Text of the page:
Curt comedy can’t dispel the overbearing air of fragility that hangs over Guess Who’s Coming to Dinner, Stanley Kramer’s delicately-balanced drama of interracial attraction in an America where—at the time of filming, if not release—marriage between black and white remained illegal in seventeen states. A small cast of characters and a single significant location make for a movie that—especially given the suspect set decoration—tends to feel a tad stagey, though Kramer’s camera isn’t without its moments of sharp screen use. The power here, dormant in William Rose’s dialogue, comes from the cast, who channel the tough themes of liberalism literally confronted in its own home with remarkable restraint and, when the moment is right, rage. The omnipresent tears that hang from Katherine Hepburn’s eyes are as powerful as the rousing concluding speech from Spencer Tracy; that their romance fell prey to his death two weeks later only adds to the picture’s power. HIGHLY RECOMMENDED. ~RD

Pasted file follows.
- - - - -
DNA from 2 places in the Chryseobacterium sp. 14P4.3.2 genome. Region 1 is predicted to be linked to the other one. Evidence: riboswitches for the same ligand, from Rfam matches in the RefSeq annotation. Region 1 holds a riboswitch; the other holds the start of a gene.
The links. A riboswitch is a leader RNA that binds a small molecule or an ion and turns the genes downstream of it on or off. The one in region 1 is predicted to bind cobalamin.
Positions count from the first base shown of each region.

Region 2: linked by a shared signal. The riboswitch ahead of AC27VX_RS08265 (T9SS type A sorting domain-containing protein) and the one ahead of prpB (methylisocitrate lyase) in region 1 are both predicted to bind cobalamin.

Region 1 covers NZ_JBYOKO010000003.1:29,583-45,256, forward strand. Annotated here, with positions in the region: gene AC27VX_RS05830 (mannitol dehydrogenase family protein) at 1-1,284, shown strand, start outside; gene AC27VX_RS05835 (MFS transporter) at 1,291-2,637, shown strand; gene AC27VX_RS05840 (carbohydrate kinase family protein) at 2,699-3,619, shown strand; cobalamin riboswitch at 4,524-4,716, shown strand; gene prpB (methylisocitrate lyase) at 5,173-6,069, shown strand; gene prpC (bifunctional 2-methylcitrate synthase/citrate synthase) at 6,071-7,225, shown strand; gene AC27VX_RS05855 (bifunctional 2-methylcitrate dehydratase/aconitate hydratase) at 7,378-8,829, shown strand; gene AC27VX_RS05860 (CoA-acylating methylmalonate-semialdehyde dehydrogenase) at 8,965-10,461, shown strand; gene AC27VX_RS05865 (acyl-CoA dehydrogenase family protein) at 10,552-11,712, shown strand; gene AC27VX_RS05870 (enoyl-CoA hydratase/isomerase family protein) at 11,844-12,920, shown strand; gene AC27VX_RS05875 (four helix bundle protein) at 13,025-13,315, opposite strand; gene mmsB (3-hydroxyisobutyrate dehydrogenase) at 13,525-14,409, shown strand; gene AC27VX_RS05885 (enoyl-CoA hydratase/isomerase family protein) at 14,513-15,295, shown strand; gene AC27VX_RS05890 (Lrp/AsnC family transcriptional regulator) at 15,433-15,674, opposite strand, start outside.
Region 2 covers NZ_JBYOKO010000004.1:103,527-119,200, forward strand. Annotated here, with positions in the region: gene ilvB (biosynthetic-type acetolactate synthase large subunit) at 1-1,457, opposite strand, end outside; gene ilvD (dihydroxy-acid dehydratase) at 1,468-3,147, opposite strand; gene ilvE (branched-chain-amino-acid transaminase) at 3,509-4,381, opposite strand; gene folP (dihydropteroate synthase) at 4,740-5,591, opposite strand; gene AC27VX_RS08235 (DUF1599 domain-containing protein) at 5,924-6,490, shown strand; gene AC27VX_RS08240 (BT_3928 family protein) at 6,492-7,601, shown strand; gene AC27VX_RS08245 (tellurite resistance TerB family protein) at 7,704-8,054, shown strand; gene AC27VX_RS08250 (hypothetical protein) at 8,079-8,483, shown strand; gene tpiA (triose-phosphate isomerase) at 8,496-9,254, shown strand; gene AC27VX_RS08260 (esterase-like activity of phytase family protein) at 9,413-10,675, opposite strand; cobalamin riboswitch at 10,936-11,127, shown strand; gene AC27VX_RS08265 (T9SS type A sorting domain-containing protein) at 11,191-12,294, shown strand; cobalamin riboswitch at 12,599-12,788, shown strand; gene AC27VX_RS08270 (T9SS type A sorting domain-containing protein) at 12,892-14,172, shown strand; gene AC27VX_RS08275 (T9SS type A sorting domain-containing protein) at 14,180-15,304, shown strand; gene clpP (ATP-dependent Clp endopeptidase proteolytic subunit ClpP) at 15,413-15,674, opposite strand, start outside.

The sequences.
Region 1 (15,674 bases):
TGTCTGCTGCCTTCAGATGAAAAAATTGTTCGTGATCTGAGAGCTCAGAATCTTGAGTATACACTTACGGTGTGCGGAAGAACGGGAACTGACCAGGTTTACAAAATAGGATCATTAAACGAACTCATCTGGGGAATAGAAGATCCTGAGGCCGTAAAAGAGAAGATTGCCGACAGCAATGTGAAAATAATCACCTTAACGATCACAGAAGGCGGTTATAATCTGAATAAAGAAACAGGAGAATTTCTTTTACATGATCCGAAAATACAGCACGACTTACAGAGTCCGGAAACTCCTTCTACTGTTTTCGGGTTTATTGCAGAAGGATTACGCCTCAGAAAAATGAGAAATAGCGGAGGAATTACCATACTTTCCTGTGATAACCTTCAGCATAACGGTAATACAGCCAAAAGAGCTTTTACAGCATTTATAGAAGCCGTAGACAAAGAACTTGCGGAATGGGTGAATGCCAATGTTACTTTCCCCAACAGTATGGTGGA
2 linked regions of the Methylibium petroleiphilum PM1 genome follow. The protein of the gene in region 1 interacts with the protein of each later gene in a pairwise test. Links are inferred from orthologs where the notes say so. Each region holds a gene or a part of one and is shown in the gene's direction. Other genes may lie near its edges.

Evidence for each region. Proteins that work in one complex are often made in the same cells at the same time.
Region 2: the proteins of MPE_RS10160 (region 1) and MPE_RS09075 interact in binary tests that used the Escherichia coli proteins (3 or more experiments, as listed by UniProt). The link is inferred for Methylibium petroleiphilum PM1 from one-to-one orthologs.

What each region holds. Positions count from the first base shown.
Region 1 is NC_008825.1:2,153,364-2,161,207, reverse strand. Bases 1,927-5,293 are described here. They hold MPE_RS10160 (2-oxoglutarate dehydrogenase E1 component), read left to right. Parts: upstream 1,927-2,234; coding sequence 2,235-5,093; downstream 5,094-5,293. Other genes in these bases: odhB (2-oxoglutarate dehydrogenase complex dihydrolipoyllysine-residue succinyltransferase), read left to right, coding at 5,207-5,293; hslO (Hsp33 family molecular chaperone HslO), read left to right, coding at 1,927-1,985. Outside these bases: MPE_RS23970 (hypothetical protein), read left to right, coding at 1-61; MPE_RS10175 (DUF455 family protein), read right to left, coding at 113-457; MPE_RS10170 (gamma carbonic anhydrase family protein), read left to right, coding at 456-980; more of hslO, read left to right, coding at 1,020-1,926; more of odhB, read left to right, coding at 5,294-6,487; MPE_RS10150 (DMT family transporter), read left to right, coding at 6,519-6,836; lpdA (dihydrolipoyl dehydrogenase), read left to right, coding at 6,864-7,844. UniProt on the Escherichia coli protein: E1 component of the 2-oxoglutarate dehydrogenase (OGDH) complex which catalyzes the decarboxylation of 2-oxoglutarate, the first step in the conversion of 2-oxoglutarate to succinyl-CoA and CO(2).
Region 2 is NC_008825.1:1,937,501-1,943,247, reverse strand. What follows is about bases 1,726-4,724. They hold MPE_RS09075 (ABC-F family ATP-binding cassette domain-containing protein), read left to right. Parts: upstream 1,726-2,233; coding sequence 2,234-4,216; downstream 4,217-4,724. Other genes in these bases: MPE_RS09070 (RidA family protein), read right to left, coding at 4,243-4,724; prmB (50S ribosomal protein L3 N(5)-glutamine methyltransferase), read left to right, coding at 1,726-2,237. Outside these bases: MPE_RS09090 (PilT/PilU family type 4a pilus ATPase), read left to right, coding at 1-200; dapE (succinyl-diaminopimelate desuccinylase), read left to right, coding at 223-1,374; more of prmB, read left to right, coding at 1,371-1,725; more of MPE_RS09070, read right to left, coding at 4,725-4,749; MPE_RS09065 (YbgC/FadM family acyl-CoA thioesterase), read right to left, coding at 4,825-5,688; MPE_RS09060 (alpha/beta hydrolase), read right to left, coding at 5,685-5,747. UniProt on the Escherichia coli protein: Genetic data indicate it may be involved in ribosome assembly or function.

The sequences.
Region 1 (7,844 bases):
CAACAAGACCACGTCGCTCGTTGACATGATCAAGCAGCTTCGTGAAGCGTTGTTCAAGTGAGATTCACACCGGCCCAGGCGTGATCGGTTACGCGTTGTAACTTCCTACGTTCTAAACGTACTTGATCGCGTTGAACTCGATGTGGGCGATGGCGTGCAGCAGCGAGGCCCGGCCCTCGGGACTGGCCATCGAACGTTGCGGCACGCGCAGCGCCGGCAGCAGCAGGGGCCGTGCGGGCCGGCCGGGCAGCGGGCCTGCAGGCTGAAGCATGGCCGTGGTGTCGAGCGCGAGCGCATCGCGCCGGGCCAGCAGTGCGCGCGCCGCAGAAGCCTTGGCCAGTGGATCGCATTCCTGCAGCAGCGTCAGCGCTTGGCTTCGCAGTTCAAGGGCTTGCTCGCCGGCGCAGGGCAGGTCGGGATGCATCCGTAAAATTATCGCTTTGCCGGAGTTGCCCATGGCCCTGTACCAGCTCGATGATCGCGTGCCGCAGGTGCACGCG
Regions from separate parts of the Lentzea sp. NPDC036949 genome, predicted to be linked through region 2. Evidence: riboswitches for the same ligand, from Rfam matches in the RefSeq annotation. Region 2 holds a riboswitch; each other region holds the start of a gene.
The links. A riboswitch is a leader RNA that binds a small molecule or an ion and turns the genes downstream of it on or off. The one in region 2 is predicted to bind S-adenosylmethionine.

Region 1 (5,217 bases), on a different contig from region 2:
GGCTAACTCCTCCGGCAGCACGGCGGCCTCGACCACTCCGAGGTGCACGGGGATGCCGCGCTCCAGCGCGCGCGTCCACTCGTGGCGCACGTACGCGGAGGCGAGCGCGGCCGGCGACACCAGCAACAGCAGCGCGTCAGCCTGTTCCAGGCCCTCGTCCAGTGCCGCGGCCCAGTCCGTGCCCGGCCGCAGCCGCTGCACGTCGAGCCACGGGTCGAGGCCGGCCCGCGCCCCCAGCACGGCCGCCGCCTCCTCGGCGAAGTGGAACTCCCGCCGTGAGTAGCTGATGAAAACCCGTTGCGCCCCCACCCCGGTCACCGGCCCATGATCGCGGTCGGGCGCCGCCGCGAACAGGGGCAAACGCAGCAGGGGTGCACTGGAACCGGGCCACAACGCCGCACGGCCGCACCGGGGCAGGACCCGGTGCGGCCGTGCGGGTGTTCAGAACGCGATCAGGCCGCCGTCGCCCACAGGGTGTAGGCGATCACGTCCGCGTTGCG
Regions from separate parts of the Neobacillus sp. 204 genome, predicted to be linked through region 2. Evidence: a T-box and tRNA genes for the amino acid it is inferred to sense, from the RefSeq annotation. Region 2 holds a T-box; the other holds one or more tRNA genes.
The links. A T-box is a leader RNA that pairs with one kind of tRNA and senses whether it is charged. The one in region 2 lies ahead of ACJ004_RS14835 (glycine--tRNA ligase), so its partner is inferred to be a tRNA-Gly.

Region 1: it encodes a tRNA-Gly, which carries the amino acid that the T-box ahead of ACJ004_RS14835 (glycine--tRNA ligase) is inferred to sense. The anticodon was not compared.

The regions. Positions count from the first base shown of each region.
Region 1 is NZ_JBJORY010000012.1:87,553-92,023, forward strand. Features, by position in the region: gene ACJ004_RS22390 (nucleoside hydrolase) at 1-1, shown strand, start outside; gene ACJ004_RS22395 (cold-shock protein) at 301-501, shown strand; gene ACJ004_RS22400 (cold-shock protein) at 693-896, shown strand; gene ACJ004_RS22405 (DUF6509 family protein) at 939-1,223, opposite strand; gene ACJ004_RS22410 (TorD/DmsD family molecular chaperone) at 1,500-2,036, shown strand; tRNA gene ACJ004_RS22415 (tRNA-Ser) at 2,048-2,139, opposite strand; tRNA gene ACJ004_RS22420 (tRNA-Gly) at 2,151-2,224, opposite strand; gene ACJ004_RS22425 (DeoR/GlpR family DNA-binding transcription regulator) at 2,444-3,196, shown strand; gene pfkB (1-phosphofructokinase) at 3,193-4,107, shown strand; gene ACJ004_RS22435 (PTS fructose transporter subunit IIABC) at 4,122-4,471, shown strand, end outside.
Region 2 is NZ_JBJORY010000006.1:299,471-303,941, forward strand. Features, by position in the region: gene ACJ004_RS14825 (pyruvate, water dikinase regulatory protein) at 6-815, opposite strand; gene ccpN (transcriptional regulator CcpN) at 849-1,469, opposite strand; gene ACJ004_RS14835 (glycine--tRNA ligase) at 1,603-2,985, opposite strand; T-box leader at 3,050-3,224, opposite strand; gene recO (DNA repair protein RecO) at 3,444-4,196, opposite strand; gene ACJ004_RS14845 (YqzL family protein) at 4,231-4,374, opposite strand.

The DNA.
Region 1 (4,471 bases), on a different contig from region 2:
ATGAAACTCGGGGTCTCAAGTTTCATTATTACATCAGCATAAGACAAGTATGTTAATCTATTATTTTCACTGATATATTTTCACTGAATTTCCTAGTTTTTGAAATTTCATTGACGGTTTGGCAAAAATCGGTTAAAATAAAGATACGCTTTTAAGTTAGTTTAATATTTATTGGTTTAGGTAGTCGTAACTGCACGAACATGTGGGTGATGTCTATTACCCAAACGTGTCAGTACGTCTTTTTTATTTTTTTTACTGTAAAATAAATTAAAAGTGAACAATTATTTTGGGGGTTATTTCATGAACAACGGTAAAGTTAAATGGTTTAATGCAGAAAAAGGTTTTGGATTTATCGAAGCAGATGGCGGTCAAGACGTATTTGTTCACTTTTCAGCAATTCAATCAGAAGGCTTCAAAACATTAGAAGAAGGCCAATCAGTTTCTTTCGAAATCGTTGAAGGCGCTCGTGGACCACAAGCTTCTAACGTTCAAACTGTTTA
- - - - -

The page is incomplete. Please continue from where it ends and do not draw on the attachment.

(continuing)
Mean Girls

I may be crazy to say this, but I truly believe that Mean Girls is a documentary rather than a stylized film. It’s hard to distinguish fantasy from reality since so many schools, colleges, and work places have those same cliques. Like the equally brilliant Heathers, Mean Girls has embedded itself into pop culture. Who hasn’t quoted the film or categorized him or herself as a Regina or a Cady? (I myself am a Janis Ian.) Mean Girls is sheer perfection, from its daydreaming sequences of teens fighting like animals to its brilliant montages of Cady and Janis trying to overthrow Regina. It is a timeless film, one that is perfect for any occasion. HIGHLY RECOMMENDED. ~JG


My Bloody Valentine

George Mihalka’s My Bloody Valentine is like a cross between Halloween and Footloose, except that it takes place in a Canadian mine instead of a small American town. The menacing killer of the film apparently hates dances, and decides to kill anyone who wants to boogie. The murders are rather creative: each person has his or her heart ripped out, then he or she is stuffed into a fridge or a drier. My favorite death has to be that of Sylvia (Helene Udy), who is impaled on a shower pipe after she screams her head off at the sight of falling laundry. Mihalka does little to advance to the slasher genre and relies on the same old tropes and themes, but at least his characters are getting killed for their dance fever instead of their overactive libidos. RECOMMENDED. ~JG


Now Is Good